Digital TV splits ITC and Oftel

Two government regulators - Oftel and the Independent Television Commission - yesterday denied that they were on a collision course over which body should oversee Britain's digital TV revolution.

In its formal response to the Government's proposal reforms on media cross-ownership, the ITC again laid claim to regulating "conditional access" - the black-box technology that allows television signals to be scrambled and unscrambled. The ITC, which is continuing to work on a code of practice governing conditional access, argues that its role of regulating broadcasting makes it the logical body to regulate access to digital terrestrial television.

The Government had suggested in its Green Paper on digital TV, unveiled earlier this month, that telecoms watchdog Oftel should oversee the licensing of conditional access.

In its response, made public yesterday, the ITC said it would urge the Government "to reconsider" its proposal, claiming that both conditional access and the subscription management systems used to charge viewers "affect the availability, content and diversity" of services. "These are broadcasting issues," the ITC says, "and responsibility for them would rest more logically with the ITC."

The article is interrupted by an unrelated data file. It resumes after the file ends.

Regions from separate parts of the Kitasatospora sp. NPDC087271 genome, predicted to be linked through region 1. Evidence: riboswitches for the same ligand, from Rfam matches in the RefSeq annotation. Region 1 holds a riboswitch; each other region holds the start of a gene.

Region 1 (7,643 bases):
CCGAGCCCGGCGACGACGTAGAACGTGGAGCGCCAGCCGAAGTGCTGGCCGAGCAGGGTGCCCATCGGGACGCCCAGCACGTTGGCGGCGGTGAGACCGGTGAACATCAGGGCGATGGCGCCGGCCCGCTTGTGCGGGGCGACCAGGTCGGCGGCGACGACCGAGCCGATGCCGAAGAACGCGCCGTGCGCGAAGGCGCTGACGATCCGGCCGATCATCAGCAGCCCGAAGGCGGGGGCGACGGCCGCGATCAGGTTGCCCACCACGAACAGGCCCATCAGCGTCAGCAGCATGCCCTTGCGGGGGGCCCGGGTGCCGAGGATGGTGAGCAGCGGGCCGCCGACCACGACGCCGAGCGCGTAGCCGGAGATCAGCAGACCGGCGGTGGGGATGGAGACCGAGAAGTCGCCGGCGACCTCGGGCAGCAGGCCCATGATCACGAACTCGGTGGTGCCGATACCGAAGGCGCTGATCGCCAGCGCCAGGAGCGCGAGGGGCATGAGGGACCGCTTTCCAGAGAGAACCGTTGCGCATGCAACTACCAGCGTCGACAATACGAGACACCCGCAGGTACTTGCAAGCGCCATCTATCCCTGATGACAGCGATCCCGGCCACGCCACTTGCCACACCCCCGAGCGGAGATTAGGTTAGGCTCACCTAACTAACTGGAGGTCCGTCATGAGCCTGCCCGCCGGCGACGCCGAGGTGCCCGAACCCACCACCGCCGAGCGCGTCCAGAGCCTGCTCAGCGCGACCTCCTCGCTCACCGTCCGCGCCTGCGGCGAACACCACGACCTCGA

Despite the apparent conflict, an ITC spokesman said there was "no jursidictional war looming" between the ITC and Oftel. An Oftel spokesman said: "We want nothing to do with content. But we do believe that the convergence of telecoms and broadcasting make it necessary for regulations to be reformed in response. It is for the Government to decide how this is done."

The ITC said it generally supported the Government's approach to reforming the rules on cross ownership, but continued to oppose a limit of two ITV licences per company.

It also said that the Government should consider liberalising cross-holding rules covering newspaper publishers and cable operators. This sector was not covered by the Green Paper's broad liberalisation thrust.

The commission supported the Government's intention to redefine the term "control" in considering applications for licences and in evaluating shareholding structure under the new ownership rules.